Coalition pushes bill to ease ballot access | North Carolina | Indy Week
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Coalition pushes bill to ease ballot access 

Because of rules to protect Democrats and Republicans, it's nearly impossible for third parties to get on the ballot in North Carolina.

There was a time in American history, Chatham County resident Ed King wants us to know, when elections were chock full of different, often progressive ideas. And voter turnout was high--about 80 percent of the (admittedly quite limited) eligible adults voted in national elections, not the current 50 percent.

The time? 1876-1892. The reason? The proliferation of vigorous third parties with their own views on what the United States--then putting itself back together after the Civil War--ought to be.

Parties like the Farmers Party, the Greenback Party, the Union Labor Party, and the Peoples Party all sought to advance the interests of common folks or some subset of them. All hoped, if not to supplant one of the two major political parties (or, in the case of the South, the one political party--the Democrats), then at least to put pressure on the Democrats and Republicans to be more mindful of the masses and less solicitous of the rich.

So what happened? Well, in King's view, ballot-access laws happened, and they killed third parties.

Until 1888, there were no ballot-access laws in the United States. In fact, there were no printed ballots, or at least not "officially" printed. Voters showed up at the polls with their own ballots, frequently ones supplied to them by one party or another. It didn't matter if your ballot was "Democrat," "Greenback" or your own concoction. You just dropped it in the box.

Spin the clock ahead one century-plus, and consider now what ballot-access laws have done to your choices in North Carolina. There are no third parties on the ballot. Rarely does anyone even run as an independent. (Even Ralph Nader couldn't get on the N.C. ballot--either time.)

Indeed, in this year's legislative elections, there's only one candidate running, a Republican or a Democrat, in almost half of the Senate and House districts.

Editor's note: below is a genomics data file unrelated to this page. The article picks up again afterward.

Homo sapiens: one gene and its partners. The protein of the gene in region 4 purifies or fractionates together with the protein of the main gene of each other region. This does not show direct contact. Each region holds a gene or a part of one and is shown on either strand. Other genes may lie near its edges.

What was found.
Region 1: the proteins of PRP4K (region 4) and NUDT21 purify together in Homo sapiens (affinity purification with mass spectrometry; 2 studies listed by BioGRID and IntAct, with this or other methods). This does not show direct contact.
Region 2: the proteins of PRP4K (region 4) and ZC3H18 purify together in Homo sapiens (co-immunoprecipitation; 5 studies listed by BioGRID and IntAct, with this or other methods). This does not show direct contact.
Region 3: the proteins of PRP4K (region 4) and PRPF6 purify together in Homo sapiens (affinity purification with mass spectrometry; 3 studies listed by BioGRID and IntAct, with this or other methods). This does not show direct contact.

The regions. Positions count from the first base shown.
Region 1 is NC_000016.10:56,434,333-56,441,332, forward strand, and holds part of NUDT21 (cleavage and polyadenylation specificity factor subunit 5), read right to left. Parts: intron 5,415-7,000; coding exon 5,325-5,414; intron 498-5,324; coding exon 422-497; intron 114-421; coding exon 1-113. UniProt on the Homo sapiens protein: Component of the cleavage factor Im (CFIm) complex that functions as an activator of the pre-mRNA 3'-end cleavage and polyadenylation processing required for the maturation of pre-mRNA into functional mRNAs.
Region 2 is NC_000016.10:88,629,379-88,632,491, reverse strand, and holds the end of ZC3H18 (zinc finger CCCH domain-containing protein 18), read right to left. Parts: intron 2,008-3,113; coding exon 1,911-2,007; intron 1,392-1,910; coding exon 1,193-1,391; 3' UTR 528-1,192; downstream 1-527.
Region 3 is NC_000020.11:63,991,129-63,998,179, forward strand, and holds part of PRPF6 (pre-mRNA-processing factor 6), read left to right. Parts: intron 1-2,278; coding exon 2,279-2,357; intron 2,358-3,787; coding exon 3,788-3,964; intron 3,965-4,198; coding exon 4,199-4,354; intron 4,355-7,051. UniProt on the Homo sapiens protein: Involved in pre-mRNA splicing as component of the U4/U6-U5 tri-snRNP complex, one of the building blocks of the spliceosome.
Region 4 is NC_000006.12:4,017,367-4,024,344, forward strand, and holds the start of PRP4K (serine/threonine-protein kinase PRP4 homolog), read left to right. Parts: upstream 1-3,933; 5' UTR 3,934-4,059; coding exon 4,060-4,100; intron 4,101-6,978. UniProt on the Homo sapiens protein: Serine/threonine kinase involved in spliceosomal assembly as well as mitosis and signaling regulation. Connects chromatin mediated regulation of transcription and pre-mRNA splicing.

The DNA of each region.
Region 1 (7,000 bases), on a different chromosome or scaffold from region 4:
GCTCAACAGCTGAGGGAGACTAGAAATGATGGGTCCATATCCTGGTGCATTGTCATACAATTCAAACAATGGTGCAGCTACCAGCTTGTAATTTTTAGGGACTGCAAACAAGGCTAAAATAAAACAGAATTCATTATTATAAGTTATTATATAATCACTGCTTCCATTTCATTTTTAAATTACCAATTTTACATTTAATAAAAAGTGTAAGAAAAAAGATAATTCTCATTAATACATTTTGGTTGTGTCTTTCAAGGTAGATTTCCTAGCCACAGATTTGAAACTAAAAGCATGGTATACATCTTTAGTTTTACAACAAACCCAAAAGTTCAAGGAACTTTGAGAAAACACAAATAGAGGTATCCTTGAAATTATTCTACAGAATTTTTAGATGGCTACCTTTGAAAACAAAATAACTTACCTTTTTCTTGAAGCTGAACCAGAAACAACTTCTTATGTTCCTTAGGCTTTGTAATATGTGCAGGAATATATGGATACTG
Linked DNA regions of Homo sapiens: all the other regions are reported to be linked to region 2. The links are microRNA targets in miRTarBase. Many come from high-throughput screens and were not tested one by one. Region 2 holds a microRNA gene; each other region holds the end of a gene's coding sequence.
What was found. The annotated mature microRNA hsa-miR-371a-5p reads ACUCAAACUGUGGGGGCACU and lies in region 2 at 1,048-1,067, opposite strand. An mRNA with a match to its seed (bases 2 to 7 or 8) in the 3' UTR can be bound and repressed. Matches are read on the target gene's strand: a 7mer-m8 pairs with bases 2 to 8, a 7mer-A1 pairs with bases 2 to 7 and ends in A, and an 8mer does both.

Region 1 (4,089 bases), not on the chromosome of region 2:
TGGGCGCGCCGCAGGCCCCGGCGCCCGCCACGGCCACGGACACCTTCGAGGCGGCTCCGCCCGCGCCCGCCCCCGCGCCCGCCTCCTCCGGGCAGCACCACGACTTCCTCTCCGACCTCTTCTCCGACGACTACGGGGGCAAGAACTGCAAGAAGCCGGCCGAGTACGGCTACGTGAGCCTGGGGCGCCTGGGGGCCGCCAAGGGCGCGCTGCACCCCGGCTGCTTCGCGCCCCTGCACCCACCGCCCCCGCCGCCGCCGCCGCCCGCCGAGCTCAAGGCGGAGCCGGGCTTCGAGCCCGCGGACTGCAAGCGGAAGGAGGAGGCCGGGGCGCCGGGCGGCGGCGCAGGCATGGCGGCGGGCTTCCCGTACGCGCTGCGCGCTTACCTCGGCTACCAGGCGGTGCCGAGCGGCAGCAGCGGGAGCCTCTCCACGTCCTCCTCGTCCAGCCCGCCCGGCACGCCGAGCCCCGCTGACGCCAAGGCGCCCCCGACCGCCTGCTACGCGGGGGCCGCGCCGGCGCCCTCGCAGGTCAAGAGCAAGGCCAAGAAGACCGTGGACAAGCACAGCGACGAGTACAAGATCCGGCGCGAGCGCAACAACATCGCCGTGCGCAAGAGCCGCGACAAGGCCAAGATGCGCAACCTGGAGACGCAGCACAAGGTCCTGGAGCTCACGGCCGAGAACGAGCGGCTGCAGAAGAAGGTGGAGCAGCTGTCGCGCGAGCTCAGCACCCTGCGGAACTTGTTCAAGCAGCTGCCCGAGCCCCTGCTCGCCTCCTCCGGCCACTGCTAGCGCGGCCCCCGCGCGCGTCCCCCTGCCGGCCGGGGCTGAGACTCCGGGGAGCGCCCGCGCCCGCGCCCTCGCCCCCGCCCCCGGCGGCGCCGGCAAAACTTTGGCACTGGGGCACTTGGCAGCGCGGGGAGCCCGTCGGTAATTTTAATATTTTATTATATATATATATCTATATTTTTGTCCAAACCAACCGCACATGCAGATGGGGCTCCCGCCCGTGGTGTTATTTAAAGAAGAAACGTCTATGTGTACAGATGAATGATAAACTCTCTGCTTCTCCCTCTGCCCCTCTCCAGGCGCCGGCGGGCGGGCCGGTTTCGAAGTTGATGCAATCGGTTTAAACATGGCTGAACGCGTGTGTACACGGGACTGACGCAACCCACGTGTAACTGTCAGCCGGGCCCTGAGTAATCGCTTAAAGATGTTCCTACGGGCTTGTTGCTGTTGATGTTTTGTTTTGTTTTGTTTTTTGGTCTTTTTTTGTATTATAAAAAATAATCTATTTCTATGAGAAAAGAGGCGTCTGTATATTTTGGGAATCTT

And why's that? Because our two big parties have combined to enact a set of laws that effectively prevent anyone who's not a "D" or "R" from getting on the ballot. (And they've divvied up the districts between them by drawing weird--that is, gerrymandered--boundary lines.) North Carolina's ballot requirements are considered among the most stringent, if not the most stringent, in the country.

For a third party in North Carolina to get its candidates listed and their votes counted, it must collect almost 70,000 verified signatures from all over the state. Since "verified" means actual registered voters, and so many people aren't registered but will tell you they are, the Libertarians in the past found they needed at least 100,000 signatures to make the North Carolina ballot--which they collected eight different times, only to be booted off after each succeeding election because they hadn't gotten 10 percent of the total vote.

Well, they're sick of it, so they're suing the state on grounds that they are not receiving the "equal protection of the laws" guaranteed to all citizens even if they're not Democrats or Republicans.

But just in case the General Assembly would like to mend its ways, the Libertarians are joining forces with the Green Party (which has never gotten itself on the ballot), reform groups like the N.C. Public Interest Research Group (NC PIRG) and Democracy North Carolina, and a few interested citizens like Ed King in an effort to get the state's ballot-access laws relaxed.

The newly formed N.C. Open Elections Coalition met in public for the first time Monday night in Raleigh, a gathering of some 35 people. They're backing a reform measure, House Bill 88, that's currently lodged in a Senate committee. The fact that the bill passed the House last year, however, is not good news to them. Before it did, House Democrats amended it to make it almost completely worthless; the coalition is hoping the Senate will return it to its original form, cutting the required number of signatures by 75 percent, and send it back to the House before the current legislative session ends.

Most states, the coalition notes, require 10,000 signatures or less for third parties or independent candidates. Nine allow either with 5,000 names or fewer.

"Iraq, right now, has more political parties to choose from than we do in North Carolina," King said Monday night, laughing.

Added Warren Murphy, representing the centrist reform group Common Cause N.C.: "We're for open, honest and effective government. This isn't open, it isn't honest, but it is effective--for the Democrats and Republicans."

For information about HB 88 and the coalition, contact Hart Matthews, Green Party director, at 255-0189, director@ncgreenparty.org; or Brian Irving, Libertarian Party, 987-5277, rving@nc.rr.com.

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